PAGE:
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Digital Seminar

Beyond Fight, Flight or Freeze: Threat of Abandonment and Its Developmental Consequences: A 30-Year Longitudinal Perspective



Our nervous system has an organized stress response system with different developmentally sensitive periods – the fear of abandonment and the fear of attack. Our 30-year longitudinal study has revealed the impacts of caregiver withdrawing behaviours on the development of the human nervous system and the long-term impacts that early disrupted attachment has on adulthood.

Key points:

  • Two differently organized stress response systems, with different developmental sensitive periods, are likely to be active in human development: Fear of Abandonment and Fear of Attack.
  • These systems motivate different but contradictory adaptive responses: fight, flight or freeze versus call and contact-seek.
  • Withdrawing behaviours by the caregiver are associated with activation of fear of abandonment and subsequent role confusion in relation to the caregiver.
  • Attachment disturbances, and caregiver withdrawal in particular, are associated with long-term deviations in amygdala and hippocampal development.
  • Contributions of both early attachment disturbance and later childhood abuse need to be separately conceptualized in treatment approaches to complex trauma.


Details

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Faculty:
Karlen Lyons-Ruth, PhD
Duration:
1 Hour 39 Minutes
Copyright:
May 28, 2021
Product Code:
POS052729
Media Type:
Digital Seminar
Access:
Never expires.

CPD


Continuing Professional Development Certificates - PESI Australia, in collaboration with PESI in the USA, offers quality online continuing professional development events from the leaders in the field at a standard recognized by professional associations including psychology, social work, occupational therapy, alcohol and drug professionals, counselling and psychotherapy. On completion of the training, a Professional Development Certificate is issued after the individual has answered and submitted a quiz and course evaluation. This online program is worth 1.75 hours CPD.

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Faculty

Karlen Lyons-Ruth, PhD's Profile

Karlen Lyons-Ruth, PhD Related seminars and products


Karlen Lyons-Ruth, PhD is a professor of Psychology at Harvard Medical School, a clinical supervisor for the Cambridge Health Alliance Psychology and Psychiatry training programs and a core faculty member for the first-year Child Psychiatry Seminar for MGH/McLean, Children’s Hospital, and Cambridge Health Alliance fellows. She was a Summa Cum Laude graduate of Duke University and received her PhD in Developmental Psychology from Harvard University. Before coming to Harvard Medical School, she completed a clinical internship at McLean Hospital and served as a post-doctoral research fellow in the Department of Child Psychiatry, Boston University School of Medicine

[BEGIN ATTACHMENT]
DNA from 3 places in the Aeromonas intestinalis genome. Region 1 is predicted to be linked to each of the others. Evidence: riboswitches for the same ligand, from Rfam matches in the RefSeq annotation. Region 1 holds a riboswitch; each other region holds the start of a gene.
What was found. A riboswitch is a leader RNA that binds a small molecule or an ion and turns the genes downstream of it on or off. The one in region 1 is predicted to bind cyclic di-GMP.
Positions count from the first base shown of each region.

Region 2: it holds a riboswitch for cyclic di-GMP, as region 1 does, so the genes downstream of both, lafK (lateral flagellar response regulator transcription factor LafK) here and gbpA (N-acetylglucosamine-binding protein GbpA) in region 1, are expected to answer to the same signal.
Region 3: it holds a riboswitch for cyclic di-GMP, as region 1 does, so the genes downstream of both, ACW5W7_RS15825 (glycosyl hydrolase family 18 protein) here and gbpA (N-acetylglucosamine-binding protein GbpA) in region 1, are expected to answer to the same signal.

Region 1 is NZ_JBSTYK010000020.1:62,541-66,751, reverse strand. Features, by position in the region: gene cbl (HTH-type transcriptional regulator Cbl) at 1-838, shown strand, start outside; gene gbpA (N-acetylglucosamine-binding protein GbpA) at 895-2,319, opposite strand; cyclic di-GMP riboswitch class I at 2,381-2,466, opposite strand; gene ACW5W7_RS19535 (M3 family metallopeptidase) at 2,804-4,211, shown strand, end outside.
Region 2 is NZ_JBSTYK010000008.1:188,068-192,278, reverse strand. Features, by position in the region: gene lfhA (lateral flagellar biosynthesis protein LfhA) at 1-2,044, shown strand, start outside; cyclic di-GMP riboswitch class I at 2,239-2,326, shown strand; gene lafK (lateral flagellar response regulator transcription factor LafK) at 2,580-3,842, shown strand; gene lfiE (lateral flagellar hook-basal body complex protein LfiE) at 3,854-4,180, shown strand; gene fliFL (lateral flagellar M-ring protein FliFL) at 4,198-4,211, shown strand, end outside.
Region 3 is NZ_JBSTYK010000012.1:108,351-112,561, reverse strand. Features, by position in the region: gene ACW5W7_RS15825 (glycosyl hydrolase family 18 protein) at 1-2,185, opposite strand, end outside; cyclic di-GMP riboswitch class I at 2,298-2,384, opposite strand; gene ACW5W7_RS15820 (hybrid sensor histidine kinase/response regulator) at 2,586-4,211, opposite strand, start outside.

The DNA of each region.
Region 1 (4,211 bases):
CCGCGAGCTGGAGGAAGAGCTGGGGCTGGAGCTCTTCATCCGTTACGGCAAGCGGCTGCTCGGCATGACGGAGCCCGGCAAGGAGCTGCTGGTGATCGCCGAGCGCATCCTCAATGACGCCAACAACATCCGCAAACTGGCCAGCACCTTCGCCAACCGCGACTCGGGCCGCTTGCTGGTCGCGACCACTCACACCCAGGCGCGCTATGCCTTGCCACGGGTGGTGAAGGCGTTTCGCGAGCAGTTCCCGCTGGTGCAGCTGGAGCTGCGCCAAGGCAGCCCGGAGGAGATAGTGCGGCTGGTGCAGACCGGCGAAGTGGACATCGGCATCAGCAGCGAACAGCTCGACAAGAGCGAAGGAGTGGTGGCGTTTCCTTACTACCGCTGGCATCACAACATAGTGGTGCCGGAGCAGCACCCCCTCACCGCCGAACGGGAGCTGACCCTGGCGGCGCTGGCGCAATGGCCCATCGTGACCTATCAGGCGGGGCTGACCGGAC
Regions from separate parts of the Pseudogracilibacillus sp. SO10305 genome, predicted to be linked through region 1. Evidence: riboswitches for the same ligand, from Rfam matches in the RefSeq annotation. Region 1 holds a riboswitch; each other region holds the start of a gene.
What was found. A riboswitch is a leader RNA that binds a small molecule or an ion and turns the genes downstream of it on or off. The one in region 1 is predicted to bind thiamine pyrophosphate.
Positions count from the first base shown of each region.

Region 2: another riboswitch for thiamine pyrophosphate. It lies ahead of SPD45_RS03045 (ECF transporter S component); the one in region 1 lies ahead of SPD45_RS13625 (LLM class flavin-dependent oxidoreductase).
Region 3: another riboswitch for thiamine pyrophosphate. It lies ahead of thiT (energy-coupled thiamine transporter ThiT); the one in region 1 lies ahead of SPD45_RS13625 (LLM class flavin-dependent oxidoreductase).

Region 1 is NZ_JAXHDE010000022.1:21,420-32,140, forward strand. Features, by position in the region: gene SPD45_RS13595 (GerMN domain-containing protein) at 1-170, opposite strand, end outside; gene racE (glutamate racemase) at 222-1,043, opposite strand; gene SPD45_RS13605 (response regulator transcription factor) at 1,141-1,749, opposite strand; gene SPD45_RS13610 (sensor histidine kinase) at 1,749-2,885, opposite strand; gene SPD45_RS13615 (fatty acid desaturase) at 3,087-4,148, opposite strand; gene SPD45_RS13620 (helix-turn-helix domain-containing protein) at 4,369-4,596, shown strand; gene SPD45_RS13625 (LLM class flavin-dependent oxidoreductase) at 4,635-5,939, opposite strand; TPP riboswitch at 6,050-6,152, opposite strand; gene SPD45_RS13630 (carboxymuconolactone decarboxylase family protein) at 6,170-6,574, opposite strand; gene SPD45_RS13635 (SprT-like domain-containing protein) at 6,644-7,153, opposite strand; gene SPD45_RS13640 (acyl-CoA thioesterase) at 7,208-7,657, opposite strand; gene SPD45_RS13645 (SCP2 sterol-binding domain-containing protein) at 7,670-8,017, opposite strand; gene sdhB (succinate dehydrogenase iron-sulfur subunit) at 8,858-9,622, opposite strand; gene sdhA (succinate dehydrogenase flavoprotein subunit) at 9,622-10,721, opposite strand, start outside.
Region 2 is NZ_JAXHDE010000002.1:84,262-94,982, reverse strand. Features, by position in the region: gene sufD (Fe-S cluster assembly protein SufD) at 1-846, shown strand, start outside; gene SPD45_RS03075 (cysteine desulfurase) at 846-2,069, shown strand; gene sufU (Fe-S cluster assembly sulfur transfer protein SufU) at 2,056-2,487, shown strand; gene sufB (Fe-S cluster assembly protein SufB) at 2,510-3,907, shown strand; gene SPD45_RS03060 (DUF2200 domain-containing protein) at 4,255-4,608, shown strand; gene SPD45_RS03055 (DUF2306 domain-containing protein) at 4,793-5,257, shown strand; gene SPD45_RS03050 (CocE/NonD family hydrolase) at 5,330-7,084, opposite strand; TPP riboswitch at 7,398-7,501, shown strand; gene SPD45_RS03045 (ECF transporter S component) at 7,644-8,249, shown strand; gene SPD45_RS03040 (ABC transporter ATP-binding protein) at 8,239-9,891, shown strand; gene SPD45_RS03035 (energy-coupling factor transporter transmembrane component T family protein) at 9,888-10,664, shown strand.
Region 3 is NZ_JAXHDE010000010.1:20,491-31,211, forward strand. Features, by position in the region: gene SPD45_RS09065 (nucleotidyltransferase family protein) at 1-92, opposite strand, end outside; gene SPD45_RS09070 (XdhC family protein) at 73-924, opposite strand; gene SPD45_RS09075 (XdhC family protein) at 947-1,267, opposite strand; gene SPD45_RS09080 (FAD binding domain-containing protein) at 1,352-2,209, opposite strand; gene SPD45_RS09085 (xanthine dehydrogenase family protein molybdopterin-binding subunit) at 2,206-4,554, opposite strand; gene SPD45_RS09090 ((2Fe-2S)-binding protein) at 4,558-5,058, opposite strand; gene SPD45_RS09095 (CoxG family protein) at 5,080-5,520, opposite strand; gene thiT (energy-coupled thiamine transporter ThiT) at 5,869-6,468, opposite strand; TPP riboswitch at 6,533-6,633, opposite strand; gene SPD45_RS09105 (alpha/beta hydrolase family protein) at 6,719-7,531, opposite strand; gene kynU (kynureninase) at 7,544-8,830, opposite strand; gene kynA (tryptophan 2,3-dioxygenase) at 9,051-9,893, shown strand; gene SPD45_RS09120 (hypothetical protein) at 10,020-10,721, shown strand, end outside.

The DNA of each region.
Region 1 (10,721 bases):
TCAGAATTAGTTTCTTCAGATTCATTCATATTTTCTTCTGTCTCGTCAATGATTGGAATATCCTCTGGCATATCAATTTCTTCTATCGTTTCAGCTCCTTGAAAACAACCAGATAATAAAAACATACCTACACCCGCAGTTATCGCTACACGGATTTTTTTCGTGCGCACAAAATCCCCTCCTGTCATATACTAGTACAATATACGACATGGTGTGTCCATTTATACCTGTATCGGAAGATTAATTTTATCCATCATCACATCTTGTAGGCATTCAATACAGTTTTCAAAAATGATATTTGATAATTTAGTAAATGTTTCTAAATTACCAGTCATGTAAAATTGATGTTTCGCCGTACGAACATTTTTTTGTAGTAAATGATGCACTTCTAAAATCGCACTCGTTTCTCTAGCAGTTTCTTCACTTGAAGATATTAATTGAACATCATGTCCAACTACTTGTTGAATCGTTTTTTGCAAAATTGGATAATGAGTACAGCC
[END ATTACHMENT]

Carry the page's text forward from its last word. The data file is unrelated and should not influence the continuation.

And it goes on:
Speaker Disclosures:
Financial: Karlen Lyons-Ruth is a professor at Harvard Medical School. She is a staff psychologist and supervising psychologist at Cambridge Health Alliance.
Non-financial: Karlen Lyons-Ruth is a fellow of the American Psychological Association. She is a member of the Society for Research in Child Development; the Massachusetts Psychological Association; International Society for Infant Studies; and the Association for Psychological Science. Dr. Lyons-Ruth is an advisory board member at Infant-Parent Training Institute.

 


Additional Info

Program Information

Access for Self-Study (Non-Interactive)

Access never expires for this product.


Objectives

  1. Distinguish patterns that lead to trajectories toward role confusion and suicidality by late adolescence.
  2. Differentiate the effects of patterns of early parenting on stress-sensitive limbic brain regions in adulthood.
  3. Analyze the evidence for both the effects of fears of abandonment and fears of attack on behavioral and brain development.

Outline

  • Two differently organized stress response systems, with different developmental sensitive periods, are likely to be active in human development: Fear of Abandonment and Fear of Attack
  • These systems motivate different but contradictory adaptive responses: fight, flight or freeze versus call and contact-seek
  • Withdrawing behaviours by the caregiver are associated with activation of fear of abandonment and subsequent role confusion in relation to the caregiver
  • Attachment disturbances, and caregiver withdrawal, in particular, are associated with long-term deviations in amygdala and hippocampal development
  • Contributions of both early attachment disturbance and later childhood abuse need to be separately conceptualized in treatment approaches to complex trauma

Target Audience

  • Counselors
  • Social Workers
  • Psychologists
  • Psychotherapists
  • Therapists
  • Marriage & Family Therapists
  • Addiction Counselors
  • Case Managers
  • Physicians
  • Nurses
  • Other Mental Health Professionals

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